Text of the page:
Healthcare Blog

Predicting Species Interactions From Edge Responses: Mongoose Predation On Hawksbill Sea Turtle Nests In Fragmented Beach Habitat

July 29, 2017

Human land use can fragment landscapes, creating new habitat edges. These edges affect how animals use the landscape and how predators interact with their prey.

Edges of beach vegetation in Barbados create an ecological trap for endangered hawksbill sea turtles: while hawksbills prefer to nest near vegetation, introduced mongooses stay in vegetation and prey on nests near the edge.

Based on the interaction between hawksbills and mongooses, we developed a new general method for predicting the location and severity of predation near edges.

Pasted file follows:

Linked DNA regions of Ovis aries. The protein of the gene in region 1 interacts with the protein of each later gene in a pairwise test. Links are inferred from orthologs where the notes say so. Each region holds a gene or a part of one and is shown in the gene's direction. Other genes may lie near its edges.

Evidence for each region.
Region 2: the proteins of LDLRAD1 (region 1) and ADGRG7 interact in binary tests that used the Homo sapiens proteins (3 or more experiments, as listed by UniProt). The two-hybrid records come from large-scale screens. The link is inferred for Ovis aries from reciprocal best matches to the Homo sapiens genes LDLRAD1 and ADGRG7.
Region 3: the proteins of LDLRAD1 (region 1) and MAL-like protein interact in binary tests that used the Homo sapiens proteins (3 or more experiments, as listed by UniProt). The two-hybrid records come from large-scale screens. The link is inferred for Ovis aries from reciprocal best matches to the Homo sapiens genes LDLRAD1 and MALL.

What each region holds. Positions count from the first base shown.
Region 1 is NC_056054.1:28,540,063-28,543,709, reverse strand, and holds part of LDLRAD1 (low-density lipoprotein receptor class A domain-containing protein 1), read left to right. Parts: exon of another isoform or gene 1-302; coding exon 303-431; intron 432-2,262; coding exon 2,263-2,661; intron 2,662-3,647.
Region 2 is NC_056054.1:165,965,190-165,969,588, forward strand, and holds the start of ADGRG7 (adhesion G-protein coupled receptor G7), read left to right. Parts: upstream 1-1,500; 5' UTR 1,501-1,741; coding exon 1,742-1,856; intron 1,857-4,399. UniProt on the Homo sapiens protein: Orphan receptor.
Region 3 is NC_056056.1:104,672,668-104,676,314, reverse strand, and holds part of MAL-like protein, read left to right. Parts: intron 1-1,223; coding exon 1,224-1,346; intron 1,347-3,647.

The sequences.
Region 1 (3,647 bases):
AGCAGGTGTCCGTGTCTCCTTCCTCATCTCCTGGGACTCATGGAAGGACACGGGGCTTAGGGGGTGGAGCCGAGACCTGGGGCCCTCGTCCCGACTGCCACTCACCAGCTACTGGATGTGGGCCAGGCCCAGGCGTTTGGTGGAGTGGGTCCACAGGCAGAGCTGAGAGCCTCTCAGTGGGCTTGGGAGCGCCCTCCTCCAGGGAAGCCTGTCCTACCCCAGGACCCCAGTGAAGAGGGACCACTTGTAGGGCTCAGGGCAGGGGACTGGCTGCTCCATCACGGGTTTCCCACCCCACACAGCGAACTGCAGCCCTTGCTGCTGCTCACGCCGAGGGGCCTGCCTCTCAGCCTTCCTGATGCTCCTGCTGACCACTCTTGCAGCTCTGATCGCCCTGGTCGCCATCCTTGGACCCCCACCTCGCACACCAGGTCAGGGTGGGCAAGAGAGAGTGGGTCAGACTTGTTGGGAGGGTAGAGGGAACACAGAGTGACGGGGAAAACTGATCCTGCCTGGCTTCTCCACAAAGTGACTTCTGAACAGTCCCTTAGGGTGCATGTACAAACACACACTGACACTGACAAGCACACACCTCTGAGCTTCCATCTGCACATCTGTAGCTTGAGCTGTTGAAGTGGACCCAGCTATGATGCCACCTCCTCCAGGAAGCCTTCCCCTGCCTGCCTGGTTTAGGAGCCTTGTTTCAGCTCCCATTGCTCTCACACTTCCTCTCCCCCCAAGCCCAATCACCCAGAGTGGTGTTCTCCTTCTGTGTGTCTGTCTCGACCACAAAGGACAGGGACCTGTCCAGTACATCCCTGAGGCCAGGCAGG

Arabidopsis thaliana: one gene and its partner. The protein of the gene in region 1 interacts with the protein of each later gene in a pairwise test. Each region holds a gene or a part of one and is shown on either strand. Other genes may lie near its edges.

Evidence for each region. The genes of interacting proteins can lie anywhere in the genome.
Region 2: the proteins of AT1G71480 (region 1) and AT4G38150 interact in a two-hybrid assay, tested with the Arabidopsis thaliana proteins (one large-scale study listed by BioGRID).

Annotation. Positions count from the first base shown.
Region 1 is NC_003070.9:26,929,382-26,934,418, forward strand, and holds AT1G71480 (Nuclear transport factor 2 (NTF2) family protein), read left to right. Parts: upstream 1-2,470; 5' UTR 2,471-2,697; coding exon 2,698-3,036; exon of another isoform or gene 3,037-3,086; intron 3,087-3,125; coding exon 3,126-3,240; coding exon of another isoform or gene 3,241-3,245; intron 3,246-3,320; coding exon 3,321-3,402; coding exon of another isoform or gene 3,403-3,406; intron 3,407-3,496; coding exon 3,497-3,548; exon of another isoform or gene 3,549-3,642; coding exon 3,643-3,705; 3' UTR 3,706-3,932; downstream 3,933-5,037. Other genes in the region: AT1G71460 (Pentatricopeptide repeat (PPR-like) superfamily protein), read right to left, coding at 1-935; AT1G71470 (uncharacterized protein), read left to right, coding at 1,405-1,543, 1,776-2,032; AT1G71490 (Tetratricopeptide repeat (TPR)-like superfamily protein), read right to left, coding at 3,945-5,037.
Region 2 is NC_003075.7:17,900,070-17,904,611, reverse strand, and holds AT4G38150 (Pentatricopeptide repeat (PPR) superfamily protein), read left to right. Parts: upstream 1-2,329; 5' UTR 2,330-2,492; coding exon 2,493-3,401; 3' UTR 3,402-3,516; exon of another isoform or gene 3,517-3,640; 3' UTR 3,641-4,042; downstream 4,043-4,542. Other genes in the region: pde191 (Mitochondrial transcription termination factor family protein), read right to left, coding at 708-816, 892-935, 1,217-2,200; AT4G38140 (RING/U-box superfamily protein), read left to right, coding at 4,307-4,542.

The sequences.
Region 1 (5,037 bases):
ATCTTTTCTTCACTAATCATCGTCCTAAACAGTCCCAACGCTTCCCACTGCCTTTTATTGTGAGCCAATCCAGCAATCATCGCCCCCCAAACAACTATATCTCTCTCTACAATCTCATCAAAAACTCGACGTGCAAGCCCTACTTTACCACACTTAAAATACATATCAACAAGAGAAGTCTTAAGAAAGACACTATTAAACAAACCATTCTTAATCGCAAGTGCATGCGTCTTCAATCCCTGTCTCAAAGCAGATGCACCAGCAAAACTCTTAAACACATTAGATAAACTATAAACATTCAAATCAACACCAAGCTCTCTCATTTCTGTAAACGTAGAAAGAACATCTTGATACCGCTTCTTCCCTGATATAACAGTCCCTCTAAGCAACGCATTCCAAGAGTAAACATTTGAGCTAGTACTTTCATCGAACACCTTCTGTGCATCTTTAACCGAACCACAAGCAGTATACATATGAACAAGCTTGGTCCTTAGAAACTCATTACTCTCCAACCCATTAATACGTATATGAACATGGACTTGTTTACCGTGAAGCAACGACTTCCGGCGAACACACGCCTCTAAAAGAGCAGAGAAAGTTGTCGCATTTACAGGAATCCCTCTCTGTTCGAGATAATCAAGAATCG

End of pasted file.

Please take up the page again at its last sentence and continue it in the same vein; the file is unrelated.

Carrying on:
Our study highlights an important consequence of landscape fragmentation and provides a new tool for conservation management.

Proceedings of the Royal Society B: Biological Sciences

Proceedings B is the Royal Society's flagship biological research journal, dedicated to the rapid publication and broad dissemination of high-quality research papers, reviews and comment and reply papers. The scope of journal is diverse and is especially strong in organismal biology.